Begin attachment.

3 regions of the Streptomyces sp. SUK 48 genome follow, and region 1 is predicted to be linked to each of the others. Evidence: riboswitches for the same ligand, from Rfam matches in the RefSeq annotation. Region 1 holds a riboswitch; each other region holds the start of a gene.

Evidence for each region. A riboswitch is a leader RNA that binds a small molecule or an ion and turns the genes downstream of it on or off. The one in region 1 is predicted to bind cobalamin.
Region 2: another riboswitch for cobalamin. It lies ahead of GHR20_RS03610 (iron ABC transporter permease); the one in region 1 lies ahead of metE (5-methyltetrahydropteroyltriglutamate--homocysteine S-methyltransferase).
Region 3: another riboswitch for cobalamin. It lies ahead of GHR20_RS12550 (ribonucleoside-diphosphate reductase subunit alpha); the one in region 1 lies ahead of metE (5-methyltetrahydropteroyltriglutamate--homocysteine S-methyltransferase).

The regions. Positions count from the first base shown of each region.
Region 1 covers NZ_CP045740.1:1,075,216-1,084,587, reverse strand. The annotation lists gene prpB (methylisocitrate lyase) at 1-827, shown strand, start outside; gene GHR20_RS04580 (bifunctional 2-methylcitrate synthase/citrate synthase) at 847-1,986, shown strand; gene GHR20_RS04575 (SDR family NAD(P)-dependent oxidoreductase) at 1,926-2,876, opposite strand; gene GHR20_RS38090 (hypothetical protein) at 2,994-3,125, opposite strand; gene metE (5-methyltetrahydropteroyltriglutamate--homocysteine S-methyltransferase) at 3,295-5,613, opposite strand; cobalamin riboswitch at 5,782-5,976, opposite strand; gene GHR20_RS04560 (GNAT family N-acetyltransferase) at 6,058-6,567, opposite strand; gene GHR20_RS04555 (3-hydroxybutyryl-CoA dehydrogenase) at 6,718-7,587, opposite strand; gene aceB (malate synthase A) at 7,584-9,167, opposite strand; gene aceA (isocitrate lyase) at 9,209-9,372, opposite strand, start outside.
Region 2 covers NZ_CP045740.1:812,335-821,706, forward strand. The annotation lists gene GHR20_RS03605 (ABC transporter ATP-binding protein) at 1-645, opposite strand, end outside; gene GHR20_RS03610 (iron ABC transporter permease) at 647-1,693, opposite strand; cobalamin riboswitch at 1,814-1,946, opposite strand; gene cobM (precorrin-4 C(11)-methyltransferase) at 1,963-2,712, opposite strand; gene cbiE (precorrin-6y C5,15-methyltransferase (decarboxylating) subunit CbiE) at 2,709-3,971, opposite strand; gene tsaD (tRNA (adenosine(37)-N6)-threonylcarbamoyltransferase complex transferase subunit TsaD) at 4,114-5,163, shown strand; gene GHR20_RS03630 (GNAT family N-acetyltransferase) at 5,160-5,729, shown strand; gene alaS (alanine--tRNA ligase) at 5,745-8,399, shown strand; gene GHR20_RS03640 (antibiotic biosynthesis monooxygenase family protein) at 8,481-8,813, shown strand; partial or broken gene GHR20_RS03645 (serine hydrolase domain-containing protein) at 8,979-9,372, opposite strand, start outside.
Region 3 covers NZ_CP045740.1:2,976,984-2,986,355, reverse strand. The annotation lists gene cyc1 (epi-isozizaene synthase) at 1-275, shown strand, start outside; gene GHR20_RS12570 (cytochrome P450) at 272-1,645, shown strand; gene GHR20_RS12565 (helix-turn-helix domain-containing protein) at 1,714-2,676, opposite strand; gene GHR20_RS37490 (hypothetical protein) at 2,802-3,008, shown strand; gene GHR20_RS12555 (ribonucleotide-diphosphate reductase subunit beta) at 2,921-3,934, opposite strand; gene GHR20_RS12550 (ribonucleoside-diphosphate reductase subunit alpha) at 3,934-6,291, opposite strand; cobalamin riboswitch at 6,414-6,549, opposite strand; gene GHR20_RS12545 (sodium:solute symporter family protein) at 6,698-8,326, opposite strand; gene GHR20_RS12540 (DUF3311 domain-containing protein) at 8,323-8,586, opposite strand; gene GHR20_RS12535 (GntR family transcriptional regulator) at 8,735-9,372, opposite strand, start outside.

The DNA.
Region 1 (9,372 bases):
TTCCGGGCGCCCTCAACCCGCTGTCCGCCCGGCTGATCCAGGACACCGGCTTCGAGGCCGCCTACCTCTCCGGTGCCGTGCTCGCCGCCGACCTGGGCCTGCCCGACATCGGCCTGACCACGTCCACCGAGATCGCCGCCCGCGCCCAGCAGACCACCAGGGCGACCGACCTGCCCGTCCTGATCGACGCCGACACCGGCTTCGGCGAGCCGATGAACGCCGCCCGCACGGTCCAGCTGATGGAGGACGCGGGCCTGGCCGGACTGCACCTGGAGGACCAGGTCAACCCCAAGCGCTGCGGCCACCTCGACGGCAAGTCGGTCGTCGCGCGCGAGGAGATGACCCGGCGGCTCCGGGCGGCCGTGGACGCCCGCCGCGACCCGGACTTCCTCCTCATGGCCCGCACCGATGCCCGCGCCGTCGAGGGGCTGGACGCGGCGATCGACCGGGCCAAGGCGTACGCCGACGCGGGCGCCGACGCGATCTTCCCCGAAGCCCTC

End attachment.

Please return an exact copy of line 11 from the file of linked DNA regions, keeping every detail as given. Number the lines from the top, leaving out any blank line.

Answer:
TTCCGGGCGCCCTCAACCCGCTGTCCGCCCGGCTGATCCAGGACACCGGCTTCGAGGCCGCCTACCTCTCCGGTGCCGTGCTCGCCGCCGACCTGGGCCTGCCCGACATCGGCCTGACCACGTCCACCGAGATCGCCGCCCGCGCCCAGCAGACCACCAGGGCGACCGACCTGCCCGTCCTGATCGACGCCGACACCGGCTTCGGCGAGCCGATGAACGCCGCCCGCACGGTCCAGCTGATGGAGGACGCGGGCCTGGCCGGACTGCACCTGGAGGACCAGGTCAACCCCAAGCGCTGCGGCCACCTCGACGGCAAGTCGGTCGTCGCGCGCGAGGAGATGACCCGGCGGCTCCGGGCGGCCGTGGACGCCCGCCGCGACCCGGACTTCCTCCTCATGGCCCGCACCGATGCCCGCGCCGTCGAGGGGCTGGACGCGGCGATCGACCGGGCCAAGGCGTACGCCGACGCGGGCGCCGACGCGATCTTCCCCGAAGCCCTC